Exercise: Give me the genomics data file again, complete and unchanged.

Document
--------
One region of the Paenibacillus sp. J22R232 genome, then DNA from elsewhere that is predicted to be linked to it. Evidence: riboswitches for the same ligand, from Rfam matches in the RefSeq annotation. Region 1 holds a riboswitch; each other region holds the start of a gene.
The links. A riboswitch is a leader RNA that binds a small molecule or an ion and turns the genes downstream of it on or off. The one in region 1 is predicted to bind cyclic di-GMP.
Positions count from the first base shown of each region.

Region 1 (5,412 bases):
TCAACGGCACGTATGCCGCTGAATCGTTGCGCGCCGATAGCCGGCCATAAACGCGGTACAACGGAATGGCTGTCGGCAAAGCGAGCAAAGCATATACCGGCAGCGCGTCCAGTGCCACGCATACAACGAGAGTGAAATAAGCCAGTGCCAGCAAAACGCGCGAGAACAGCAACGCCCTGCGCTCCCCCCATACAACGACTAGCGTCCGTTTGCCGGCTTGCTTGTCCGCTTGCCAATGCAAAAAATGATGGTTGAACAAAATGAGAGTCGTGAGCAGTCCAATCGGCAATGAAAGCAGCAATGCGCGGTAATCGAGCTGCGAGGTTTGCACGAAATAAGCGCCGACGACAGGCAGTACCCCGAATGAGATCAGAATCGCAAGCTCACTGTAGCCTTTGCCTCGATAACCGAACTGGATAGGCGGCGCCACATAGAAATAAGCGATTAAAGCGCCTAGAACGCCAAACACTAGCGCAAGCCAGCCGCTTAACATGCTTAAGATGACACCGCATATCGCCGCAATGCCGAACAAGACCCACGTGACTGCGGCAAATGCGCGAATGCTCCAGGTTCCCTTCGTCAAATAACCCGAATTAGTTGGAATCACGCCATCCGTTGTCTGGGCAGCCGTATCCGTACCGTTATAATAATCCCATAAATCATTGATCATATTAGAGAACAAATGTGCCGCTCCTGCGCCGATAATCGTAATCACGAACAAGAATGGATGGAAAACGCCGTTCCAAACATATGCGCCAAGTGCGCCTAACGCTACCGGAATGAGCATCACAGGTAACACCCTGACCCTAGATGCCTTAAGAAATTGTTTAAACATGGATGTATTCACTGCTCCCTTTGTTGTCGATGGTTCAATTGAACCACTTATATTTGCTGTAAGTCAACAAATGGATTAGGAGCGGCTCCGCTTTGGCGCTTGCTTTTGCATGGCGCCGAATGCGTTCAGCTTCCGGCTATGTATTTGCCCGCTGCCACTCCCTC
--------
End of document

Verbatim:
One region of the Paenibacillus sp. J22R232 genome, then DNA from elsewhere that is predicted to be linked to it. Evidence: riboswitches for the same ligand, from Rfam matches in the RefSeq annotation. Region 1 holds a riboswitch; each other region holds the start of a gene.
The links. A riboswitch is a leader RNA that binds a small molecule or an ion and turns the genes downstream of it on or off. The one in region 1 is predicted to bind cyclic di-GMP.
Positions count from the first base shown of each region.

Region 1 (5,412 bases):
TCAACGGCACGTATGCCGCTGAATCGTTGCGCGCCGATAGCCGGCCATAAACGCGGTACAACGGAATGGCTGTCGGCAAAGCGAGCAAAGCATATACCGGCAGCGCGTCCAGTGCCACGCATACAACGAGAGTGAAATAAGCCAGTGCCAGCAAAACGCGCGAGAACAGCAACGCCCTGCGCTCCCCCCATACAACGACTAGCGTCCGTTTGCCGGCTTGCTTGTCCGCTTGCCAATGCAAAAAATGATGGTTGAACAAAATGAGAGTCGTGAGCAGTCCAATCGGCAATGAAAGCAGCAATGCGCGGTAATCGAGCTGCGAGGTTTGCACGAAATAAGCGCCGACGACAGGCAGTACCCCGAATGAGATCAGAATCGCAAGCTCACTGTAGCCTTTGCCTCGATAACCGAACTGGATAGGCGGCGCCACATAGAAATAAGCGATTAAAGCGCCTAGAACGCCAAACACTAGCGCAAGCCAGCCGCTTAACATGCTTAAGATGACACCGCATATCGCCGCAATGCCGAACAAGACCCACGTGACTGCGGCAAATGCGCGAATGCTCCAGGTTCCCTTCGTCAAATAACCCGAATTAGTTGGAATCACGCCATCCGTTGTCTGGGCAGCCGTATCCGTACCGTTATAATAATCCCATAAATCATTGATCATATTAGAGAACAAATGTGCCGCTCCTGCGCCGATAATCGTAATCACGAACAAGAATGGATGGAAAACGCCGTTCCAAACATATGCGCCAAGTGCGCCTAACGCTACCGGAATGAGCATCACAGGTAACACCCTGACCCTAGATGCCTTAAGAAATTGTTTAAACATGGATGTATTCACTGCTCCCTTTGTTGTCGATGGTTCAATTGAACCACTTATATTTGCTGTAAGTCAACAAATGGATTAGGAGCGGCTCCGCTTTGGCGCTTGCTTTTGCATGGCGCCGAATGCGTTCAGCTTCCGGCTATGTATTTGCCCGCTGCCACTCCCTC